Back to Tiree – and being ‘half-time’

I’m on the ferry on the way back to Tiree. It’s been 2 months since I was home and then only one long weekend since the end of August, so it seems both familiar and strange sitting on the Calmac ferry again as it makes its way out of Oban.

Last autumn I had a similar long stay away, then mostly in the camper van near the University as I was still working full time at Lancaster. This year I am working half time at Lancaster, but also half-time for Talis and for the first three months at Talis spending half my time on site at the Talis offices in Birmingham. After that I’ll be doing my Talis job based from home, only going down more occasionally, so after Christmas will get more time at home.

Instead of my camper van I’ve been staying a lot at the ‘Talis house’, a house near Solihull for small off-site meetings and for those like me who live a long way away from Talis’ Birmingham offices (others live in France, Italy, and the USA). It was rather claustrophobic last autumn spending most of my weekends in my office at Lancaster, so having Talis house as a base has been good. However, I do miss that snug feeling in the back of the camper van hunkering under the bedclothes, with a take-away on my knees and watching a DVD, while the van rocked in time to the whistling wind outside.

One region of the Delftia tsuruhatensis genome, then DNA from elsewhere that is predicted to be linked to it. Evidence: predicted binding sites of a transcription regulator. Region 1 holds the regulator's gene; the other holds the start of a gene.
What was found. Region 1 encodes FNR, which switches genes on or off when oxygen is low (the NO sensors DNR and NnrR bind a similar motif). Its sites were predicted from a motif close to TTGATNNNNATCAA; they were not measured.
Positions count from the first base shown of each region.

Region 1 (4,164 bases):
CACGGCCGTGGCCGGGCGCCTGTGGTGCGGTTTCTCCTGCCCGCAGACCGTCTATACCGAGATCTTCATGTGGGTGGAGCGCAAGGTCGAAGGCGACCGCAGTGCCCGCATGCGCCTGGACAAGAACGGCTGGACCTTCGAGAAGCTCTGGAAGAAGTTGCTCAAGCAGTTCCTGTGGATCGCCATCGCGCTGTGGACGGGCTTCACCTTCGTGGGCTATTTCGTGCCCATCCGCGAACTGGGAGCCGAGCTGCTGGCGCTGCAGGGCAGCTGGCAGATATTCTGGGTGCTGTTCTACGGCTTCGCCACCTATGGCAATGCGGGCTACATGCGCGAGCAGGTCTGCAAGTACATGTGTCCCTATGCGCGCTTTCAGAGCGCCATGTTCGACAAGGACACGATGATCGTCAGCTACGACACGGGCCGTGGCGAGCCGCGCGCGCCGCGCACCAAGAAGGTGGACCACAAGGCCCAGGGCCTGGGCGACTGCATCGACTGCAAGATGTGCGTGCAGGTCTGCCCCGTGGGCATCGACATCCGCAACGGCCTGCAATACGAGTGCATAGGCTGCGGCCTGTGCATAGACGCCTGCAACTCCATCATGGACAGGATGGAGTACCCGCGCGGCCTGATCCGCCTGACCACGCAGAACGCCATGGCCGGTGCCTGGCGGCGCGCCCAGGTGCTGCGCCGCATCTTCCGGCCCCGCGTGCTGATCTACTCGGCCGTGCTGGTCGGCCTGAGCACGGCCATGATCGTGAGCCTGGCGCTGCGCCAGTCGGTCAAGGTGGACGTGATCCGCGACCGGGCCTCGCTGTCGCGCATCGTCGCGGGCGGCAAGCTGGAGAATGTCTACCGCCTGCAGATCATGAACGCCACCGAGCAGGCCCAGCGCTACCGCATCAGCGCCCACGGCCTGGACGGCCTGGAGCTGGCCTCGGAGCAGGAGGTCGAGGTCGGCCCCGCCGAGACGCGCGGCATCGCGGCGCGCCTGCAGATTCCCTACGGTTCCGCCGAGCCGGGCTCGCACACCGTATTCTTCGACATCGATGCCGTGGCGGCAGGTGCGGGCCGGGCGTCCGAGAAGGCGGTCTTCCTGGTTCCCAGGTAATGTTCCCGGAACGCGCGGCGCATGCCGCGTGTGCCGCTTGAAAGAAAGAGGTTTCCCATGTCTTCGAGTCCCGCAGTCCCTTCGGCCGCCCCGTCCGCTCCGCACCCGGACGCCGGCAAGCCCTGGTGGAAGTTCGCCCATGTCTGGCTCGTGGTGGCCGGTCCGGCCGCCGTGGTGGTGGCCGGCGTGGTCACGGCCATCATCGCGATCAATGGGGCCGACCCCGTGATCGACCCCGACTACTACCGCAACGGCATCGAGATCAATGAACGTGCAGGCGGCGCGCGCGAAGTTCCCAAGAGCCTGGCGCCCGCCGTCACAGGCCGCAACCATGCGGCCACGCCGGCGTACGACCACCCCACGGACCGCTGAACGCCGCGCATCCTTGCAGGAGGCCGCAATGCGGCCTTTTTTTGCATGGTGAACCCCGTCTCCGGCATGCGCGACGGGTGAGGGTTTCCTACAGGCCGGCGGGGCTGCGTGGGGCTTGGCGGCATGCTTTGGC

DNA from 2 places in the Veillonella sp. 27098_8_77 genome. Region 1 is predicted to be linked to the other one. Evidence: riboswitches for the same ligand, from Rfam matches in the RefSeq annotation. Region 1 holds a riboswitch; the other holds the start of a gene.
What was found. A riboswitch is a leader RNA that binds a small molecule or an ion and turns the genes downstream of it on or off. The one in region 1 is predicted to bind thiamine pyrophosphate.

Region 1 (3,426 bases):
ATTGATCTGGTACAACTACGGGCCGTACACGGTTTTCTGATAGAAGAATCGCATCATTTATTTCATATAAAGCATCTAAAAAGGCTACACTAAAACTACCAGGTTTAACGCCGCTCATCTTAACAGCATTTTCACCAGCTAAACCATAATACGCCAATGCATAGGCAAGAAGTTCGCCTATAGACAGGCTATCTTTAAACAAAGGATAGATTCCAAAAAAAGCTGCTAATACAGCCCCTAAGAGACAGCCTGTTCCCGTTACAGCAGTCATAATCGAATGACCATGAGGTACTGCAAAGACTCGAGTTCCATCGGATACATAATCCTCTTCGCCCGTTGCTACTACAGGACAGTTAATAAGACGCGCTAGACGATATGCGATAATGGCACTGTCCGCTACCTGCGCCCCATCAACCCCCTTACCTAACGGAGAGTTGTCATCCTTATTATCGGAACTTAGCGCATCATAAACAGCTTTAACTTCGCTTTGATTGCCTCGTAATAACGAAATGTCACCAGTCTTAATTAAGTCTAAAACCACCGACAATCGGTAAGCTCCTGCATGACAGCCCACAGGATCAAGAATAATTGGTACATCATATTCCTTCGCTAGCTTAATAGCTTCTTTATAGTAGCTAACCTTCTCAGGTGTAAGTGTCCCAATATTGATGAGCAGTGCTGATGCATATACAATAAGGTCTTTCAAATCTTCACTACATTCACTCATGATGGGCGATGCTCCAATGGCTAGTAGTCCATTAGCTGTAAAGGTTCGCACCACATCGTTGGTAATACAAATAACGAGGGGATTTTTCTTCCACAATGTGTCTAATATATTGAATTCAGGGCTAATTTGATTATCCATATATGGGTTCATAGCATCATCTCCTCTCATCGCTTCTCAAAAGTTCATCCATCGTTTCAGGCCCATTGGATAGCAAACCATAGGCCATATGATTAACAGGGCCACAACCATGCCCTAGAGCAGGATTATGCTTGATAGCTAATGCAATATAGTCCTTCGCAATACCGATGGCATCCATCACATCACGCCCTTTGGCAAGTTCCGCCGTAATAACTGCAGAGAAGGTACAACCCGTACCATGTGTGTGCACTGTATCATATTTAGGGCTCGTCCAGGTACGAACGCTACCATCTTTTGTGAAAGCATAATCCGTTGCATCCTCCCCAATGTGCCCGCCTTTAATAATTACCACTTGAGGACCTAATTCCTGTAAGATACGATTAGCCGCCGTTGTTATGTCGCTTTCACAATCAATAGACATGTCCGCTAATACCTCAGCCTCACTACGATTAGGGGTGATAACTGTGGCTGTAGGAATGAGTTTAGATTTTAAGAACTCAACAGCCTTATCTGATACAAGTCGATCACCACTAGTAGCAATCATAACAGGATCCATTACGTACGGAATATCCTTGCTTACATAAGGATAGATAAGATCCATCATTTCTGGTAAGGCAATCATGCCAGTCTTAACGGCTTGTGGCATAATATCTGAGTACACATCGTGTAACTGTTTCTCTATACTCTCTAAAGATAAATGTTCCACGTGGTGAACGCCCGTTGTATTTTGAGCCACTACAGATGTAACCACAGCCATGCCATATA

Working half time for Talis has also imposed a discipline on my time working in my University role. Since last Christmas I have been formally working half time at Lancaster (certainly getting half pay!), but as those who work in the universities know, it is hard to put a limit on things. The idea was that this meant I would get half my time to do ‘my stuff’, research and writing. Of course I knew cutting my old 80-hour weeks down to 20 or even 40 would not happen, but I would at least get a little more time than I have become used to.

One of the half expected and half surprising things about the shift to half-time working for the University last January was the way other people dealt with it.